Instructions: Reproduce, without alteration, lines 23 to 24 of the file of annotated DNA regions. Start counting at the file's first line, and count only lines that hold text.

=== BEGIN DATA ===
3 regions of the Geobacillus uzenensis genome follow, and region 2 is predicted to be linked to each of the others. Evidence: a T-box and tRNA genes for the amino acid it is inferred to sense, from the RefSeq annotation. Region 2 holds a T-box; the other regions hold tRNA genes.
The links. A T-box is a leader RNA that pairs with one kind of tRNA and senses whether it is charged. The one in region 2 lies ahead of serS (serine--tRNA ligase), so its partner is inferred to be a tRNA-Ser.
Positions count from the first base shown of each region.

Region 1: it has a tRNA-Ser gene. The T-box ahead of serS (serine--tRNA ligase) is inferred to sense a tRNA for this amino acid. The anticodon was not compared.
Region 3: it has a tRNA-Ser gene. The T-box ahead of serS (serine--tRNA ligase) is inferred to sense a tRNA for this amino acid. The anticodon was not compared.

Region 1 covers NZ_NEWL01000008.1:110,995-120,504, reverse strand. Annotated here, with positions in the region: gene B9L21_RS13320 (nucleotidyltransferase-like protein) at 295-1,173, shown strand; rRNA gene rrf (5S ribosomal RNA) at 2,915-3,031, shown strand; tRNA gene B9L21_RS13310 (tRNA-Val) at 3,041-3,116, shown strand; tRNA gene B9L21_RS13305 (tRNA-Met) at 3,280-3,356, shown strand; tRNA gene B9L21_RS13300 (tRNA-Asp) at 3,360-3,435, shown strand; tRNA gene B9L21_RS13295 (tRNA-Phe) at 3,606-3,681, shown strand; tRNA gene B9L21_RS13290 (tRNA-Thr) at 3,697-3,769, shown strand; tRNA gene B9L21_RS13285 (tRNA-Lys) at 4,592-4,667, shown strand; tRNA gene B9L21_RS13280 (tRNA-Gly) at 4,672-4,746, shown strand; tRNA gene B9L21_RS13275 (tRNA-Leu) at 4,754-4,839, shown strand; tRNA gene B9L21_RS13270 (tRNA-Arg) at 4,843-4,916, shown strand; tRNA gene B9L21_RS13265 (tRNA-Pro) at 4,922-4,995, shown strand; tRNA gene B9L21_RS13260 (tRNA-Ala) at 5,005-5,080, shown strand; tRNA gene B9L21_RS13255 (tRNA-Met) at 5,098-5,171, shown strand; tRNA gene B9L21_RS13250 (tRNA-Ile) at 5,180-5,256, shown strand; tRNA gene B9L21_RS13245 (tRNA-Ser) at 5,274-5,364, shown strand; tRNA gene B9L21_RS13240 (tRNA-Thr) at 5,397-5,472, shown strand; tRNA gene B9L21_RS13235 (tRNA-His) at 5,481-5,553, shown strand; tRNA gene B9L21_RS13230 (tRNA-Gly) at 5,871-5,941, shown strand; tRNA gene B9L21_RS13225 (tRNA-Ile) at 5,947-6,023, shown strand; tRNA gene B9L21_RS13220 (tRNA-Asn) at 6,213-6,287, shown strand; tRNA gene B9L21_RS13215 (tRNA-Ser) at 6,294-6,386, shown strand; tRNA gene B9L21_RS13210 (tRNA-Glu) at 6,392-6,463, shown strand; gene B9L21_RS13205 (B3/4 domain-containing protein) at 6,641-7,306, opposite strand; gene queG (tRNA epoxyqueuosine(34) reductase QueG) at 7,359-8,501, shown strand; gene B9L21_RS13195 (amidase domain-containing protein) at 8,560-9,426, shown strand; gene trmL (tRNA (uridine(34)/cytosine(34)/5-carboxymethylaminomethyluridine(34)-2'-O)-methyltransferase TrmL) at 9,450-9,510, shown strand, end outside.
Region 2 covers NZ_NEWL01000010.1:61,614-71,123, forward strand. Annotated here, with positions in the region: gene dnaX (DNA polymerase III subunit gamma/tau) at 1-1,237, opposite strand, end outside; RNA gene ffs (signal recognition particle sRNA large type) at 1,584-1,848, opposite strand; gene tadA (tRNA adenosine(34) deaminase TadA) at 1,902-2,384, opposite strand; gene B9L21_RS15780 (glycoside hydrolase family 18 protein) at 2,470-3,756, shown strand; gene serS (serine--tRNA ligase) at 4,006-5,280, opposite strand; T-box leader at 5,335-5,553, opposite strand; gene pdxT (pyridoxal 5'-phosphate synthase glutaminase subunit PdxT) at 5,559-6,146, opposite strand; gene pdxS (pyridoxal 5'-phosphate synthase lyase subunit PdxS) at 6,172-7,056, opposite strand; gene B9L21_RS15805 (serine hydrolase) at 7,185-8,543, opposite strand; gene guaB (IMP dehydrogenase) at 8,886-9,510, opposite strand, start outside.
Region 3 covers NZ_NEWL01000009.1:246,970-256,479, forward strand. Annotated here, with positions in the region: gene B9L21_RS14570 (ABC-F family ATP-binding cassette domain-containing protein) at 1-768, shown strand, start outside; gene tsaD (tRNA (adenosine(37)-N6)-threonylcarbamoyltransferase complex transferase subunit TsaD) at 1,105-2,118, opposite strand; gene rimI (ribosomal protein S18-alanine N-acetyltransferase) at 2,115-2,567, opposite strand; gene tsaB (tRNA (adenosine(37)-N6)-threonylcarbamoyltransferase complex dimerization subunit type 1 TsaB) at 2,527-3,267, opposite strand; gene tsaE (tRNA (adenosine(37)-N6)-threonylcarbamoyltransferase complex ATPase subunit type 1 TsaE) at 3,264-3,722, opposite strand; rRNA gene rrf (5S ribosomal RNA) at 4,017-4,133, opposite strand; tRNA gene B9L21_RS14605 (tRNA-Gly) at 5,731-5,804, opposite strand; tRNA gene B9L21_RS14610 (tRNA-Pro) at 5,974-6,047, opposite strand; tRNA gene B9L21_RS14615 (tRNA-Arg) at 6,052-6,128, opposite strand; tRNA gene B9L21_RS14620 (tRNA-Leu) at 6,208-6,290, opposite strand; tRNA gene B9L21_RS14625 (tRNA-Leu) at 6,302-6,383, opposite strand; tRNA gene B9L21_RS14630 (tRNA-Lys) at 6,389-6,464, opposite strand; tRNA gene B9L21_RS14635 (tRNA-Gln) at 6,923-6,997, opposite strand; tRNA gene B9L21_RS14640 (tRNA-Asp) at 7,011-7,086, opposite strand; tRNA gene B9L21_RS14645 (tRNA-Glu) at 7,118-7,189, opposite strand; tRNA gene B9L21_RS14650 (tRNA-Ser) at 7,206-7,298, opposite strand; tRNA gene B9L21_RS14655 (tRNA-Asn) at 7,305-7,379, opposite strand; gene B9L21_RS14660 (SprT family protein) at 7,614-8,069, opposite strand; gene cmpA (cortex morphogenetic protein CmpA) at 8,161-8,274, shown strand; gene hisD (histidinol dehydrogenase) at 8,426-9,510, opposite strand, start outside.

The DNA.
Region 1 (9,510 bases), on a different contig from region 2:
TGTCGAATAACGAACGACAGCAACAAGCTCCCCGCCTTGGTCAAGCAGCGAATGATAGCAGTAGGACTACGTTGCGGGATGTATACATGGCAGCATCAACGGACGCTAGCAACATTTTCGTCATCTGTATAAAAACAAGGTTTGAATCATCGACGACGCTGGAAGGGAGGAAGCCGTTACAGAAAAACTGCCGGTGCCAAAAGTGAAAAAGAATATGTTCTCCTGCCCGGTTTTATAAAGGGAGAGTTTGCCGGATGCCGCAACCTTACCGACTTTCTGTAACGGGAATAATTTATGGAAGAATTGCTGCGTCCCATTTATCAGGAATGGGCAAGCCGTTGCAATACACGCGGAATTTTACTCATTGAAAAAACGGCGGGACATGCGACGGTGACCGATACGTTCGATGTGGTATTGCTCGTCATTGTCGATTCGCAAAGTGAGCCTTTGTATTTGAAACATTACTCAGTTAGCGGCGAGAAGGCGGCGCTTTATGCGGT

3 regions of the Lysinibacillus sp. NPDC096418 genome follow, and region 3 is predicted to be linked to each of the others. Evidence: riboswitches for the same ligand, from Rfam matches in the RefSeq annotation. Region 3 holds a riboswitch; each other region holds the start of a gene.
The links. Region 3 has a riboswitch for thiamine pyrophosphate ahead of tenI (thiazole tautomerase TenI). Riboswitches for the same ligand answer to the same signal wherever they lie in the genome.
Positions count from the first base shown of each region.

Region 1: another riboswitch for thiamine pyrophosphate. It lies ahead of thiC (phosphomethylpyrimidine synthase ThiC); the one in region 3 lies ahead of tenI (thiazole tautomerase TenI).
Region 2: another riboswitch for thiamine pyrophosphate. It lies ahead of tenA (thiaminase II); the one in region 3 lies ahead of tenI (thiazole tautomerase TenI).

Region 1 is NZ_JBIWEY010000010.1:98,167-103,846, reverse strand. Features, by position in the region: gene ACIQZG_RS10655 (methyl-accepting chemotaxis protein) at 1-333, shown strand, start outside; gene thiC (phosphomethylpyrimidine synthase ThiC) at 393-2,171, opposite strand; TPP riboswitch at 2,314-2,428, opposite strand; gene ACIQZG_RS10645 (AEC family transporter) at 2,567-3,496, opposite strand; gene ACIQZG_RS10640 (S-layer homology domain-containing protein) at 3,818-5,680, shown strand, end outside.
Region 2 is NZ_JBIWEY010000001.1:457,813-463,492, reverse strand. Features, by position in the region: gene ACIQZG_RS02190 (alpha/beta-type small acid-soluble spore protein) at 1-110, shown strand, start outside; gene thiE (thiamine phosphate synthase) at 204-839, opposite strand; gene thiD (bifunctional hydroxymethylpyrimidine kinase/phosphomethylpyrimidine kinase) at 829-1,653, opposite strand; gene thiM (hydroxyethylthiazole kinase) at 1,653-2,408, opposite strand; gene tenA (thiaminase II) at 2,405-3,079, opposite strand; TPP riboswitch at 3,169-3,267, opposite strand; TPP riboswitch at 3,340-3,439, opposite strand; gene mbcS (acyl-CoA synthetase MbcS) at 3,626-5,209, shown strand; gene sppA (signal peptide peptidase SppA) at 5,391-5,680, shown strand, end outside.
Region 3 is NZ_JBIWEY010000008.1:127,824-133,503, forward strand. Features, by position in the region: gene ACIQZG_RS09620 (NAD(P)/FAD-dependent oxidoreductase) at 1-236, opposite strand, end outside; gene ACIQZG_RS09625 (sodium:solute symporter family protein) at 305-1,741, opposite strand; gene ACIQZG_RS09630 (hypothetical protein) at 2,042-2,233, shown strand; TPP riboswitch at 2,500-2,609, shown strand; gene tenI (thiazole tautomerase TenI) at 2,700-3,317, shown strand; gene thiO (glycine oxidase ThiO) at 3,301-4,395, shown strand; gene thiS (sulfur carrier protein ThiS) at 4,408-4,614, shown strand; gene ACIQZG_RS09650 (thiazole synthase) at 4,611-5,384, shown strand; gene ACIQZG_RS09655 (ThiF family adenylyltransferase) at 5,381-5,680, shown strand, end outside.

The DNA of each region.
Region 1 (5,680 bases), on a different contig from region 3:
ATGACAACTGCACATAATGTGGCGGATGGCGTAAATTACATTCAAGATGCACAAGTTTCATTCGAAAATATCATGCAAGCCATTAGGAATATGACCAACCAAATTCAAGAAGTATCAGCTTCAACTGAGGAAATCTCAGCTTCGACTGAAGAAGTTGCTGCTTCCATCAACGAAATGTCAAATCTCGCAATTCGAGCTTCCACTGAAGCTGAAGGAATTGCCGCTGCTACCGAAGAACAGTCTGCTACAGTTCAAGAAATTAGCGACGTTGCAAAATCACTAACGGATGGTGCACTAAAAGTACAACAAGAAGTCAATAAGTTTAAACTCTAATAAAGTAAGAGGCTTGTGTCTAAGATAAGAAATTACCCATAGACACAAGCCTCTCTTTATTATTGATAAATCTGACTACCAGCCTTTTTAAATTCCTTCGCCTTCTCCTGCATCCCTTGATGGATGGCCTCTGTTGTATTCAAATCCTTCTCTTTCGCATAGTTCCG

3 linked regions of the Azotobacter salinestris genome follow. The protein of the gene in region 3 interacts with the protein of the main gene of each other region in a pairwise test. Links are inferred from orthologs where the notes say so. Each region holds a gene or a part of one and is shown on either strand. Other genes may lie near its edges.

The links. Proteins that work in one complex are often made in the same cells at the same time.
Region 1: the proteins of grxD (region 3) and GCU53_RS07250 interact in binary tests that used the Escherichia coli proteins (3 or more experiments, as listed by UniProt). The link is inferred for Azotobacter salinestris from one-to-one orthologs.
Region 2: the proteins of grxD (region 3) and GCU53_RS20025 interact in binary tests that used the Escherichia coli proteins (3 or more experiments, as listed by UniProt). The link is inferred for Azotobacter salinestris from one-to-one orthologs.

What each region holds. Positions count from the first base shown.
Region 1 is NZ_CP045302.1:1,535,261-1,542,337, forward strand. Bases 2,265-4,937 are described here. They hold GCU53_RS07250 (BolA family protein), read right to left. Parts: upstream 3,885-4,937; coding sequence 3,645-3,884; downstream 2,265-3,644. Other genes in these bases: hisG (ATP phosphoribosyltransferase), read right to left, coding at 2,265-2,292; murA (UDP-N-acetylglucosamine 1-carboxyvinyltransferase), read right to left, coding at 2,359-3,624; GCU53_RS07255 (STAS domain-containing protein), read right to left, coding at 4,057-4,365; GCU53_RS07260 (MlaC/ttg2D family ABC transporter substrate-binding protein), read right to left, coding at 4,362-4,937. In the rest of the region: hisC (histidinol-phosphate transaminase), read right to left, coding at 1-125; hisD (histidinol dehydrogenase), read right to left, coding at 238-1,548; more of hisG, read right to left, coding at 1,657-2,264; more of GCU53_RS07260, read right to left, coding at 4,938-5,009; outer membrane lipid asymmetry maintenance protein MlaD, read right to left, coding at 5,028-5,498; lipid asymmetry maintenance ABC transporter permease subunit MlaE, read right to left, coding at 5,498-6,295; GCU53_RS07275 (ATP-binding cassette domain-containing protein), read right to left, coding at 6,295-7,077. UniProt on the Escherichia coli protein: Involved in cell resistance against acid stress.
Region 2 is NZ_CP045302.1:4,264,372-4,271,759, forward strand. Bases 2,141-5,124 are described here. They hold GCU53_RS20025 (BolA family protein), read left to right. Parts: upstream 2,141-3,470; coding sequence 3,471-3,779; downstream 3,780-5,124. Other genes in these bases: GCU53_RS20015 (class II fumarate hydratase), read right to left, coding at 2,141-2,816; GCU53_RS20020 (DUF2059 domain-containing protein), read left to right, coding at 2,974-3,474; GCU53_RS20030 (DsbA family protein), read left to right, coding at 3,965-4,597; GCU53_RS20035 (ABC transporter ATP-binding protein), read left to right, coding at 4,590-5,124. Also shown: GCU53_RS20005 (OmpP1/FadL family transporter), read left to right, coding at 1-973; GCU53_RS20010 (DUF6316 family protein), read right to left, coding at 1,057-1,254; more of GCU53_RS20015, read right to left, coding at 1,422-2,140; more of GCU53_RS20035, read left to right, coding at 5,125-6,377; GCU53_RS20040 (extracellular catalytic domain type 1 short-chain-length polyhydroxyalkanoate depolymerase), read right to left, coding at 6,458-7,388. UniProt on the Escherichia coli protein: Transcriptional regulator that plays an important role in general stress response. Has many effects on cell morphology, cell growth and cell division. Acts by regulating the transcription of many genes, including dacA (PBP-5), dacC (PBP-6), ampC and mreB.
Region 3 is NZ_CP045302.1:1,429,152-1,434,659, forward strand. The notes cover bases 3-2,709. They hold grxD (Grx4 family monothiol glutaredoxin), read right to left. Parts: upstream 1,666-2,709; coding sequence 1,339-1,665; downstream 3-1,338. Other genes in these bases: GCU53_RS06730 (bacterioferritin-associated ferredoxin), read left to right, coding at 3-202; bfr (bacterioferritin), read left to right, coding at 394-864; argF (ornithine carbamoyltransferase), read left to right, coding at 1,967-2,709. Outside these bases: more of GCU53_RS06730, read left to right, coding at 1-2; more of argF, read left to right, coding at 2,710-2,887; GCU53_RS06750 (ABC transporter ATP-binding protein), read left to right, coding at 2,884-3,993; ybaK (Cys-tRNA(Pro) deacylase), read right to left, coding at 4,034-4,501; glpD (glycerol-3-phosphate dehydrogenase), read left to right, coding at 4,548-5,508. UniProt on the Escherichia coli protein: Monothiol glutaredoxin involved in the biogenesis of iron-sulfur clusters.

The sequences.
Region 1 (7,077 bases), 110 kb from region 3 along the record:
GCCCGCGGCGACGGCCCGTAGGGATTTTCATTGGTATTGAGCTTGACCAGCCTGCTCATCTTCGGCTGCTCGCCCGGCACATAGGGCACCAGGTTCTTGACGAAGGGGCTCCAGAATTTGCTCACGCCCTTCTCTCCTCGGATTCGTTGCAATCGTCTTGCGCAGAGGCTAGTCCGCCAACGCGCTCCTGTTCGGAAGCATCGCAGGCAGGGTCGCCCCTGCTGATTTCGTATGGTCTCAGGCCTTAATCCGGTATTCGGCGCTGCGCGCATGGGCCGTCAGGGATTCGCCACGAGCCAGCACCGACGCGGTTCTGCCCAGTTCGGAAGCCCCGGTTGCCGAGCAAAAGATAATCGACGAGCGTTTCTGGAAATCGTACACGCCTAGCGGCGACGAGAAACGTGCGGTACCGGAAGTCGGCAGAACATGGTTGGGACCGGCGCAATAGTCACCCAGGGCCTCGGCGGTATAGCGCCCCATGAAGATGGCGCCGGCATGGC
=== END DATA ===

3 linked regions of the Azotobacter salinestris genome follow. The protein of the gene in region 3 interacts with the protein of the main gene of each other region in a pairwise test. Links are inferred from orthologs where the notes say so. Each region holds a gene or a part of one and is shown on either strand. Other genes may lie near its edges.

The links. Proteins that work in one complex are often made in the same cells at the same time.